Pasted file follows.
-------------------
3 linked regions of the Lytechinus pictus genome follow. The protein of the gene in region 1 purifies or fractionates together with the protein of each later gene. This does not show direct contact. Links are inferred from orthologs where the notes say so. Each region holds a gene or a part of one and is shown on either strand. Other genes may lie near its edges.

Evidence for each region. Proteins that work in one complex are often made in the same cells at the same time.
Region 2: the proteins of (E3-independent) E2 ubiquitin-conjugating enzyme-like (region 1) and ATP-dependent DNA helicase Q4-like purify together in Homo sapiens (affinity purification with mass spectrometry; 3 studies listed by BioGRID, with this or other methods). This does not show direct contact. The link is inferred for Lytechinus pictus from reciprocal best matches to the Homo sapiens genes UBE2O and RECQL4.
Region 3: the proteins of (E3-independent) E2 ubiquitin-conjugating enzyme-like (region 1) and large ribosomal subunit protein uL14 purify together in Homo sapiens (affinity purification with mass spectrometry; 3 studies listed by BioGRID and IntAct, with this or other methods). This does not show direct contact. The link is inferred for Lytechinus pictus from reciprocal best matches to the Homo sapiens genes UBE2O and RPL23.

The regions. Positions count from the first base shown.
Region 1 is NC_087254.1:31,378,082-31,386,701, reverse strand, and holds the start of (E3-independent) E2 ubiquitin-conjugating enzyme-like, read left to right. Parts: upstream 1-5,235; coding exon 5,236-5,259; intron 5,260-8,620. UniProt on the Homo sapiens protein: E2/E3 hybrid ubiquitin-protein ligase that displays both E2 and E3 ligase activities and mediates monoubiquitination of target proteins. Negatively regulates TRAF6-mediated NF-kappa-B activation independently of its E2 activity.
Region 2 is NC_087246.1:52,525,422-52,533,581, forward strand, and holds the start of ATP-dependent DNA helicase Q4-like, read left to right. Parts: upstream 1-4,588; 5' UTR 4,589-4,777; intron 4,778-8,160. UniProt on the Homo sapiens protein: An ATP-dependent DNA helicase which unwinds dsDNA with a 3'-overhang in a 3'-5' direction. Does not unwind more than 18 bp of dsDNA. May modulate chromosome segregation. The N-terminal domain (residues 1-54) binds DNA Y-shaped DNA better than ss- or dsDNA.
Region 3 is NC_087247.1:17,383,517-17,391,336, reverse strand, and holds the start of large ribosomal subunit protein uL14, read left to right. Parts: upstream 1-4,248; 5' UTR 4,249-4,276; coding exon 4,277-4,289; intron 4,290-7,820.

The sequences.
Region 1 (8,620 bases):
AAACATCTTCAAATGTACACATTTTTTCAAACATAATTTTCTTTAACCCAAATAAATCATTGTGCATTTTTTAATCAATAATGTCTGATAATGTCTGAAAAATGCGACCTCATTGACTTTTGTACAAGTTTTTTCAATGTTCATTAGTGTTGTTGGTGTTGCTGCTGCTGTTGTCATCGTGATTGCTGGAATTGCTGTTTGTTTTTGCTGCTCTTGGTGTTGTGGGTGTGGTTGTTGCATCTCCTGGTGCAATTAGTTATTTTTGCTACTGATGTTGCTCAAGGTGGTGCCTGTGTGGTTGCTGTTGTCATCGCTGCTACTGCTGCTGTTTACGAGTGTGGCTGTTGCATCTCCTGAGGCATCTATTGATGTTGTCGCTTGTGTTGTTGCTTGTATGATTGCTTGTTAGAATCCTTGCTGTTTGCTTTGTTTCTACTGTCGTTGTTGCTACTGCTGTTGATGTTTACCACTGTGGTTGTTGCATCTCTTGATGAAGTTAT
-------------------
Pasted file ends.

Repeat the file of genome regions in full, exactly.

3 linked regions of the Lytechinus pictus genome follow. The protein of the gene in region 1 purifies or fractionates together with the protein of each later gene. This does not show direct contact. Links are inferred from orthologs where the notes say so. Each region holds a gene or a part of one and is shown on either strand. Other genes may lie near its edges.

Evidence for each region. Proteins that work in one complex are often made in the same cells at the same time.
Region 2: the proteins of (E3-independent) E2 ubiquitin-conjugating enzyme-like (region 1) and ATP-dependent DNA helicase Q4-like purify together in Homo sapiens (affinity purification with mass spectrometry; 3 studies listed by BioGRID, with this or other methods). This does not show direct contact. The link is inferred for Lytechinus pictus from reciprocal best matches to the Homo sapiens genes UBE2O and RECQL4.
Region 3: the proteins of (E3-independent) E2 ubiquitin-conjugating enzyme-like (region 1) and large ribosomal subunit protein uL14 purify together in Homo sapiens (affinity purification with mass spectrometry; 3 studies listed by BioGRID and IntAct, with this or other methods). This does not show direct contact. The link is inferred for Lytechinus pictus from reciprocal best matches to the Homo sapiens genes UBE2O and RPL23.

The regions. Positions count from the first base shown.
Region 1 is NC_087254.1:31,378,082-31,386,701, reverse strand, and holds the start of (E3-independent) E2 ubiquitin-conjugating enzyme-like, read left to right. Parts: upstream 1-5,235; coding exon 5,236-5,259; intron 5,260-8,620. UniProt on the Homo sapiens protein: E2/E3 hybrid ubiquitin-protein ligase that displays both E2 and E3 ligase activities and mediates monoubiquitination of target proteins. Negatively regulates TRAF6-mediated NF-kappa-B activation independently of its E2 activity.
Region 2 is NC_087246.1:52,525,422-52,533,581, forward strand, and holds the start of ATP-dependent DNA helicase Q4-like, read left to right. Parts: upstream 1-4,588; 5' UTR 4,589-4,777; intron 4,778-8,160. UniProt on the Homo sapiens protein: An ATP-dependent DNA helicase which unwinds dsDNA with a 3'-overhang in a 3'-5' direction. Does not unwind more than 18 bp of dsDNA. May modulate chromosome segregation. The N-terminal domain (residues 1-54) binds DNA Y-shaped DNA better than ss- or dsDNA.
Region 3 is NC_087247.1:17,383,517-17,391,336, reverse strand, and holds the start of large ribosomal subunit protein uL14, read left to right. Parts: upstream 1-4,248; 5' UTR 4,249-4,276; coding exon 4,277-4,289; intron 4,290-7,820.

The sequences.
Region 1 (8,620 bases):
AAACATCTTCAAATGTACACATTTTTTCAAACATAATTTTCTTTAACCCAAATAAATCATTGTGCATTTTTTAATCAATAATGTCTGATAATGTCTGAAAAATGCGACCTCATTGACTTTTGTACAAGTTTTTTCAATGTTCATTAGTGTTGTTGGTGTTGCTGCTGCTGTTGTCATCGTGATTGCTGGAATTGCTGTTTGTTTTTGCTGCTCTTGGTGTTGTGGGTGTGGTTGTTGCATCTCCTGGTGCAATTAGTTATTTTTGCTACTGATGTTGCTCAAGGTGGTGCCTGTGTGGTTGCTGTTGTCATCGCTGCTACTGCTGCTGTTTACGAGTGTGGCTGTTGCATCTCCTGAGGCATCTATTGATGTTGTCGCTTGTGTTGTTGCTTGTATGATTGCTTGTTAGAATCCTTGCTGTTTGCTTTGTTTCTACTGTCGTTGTTGCTACTGCTGTTGATGTTTACCACTGTGGTTGTTGCATCTCTTGATGAAGTTAT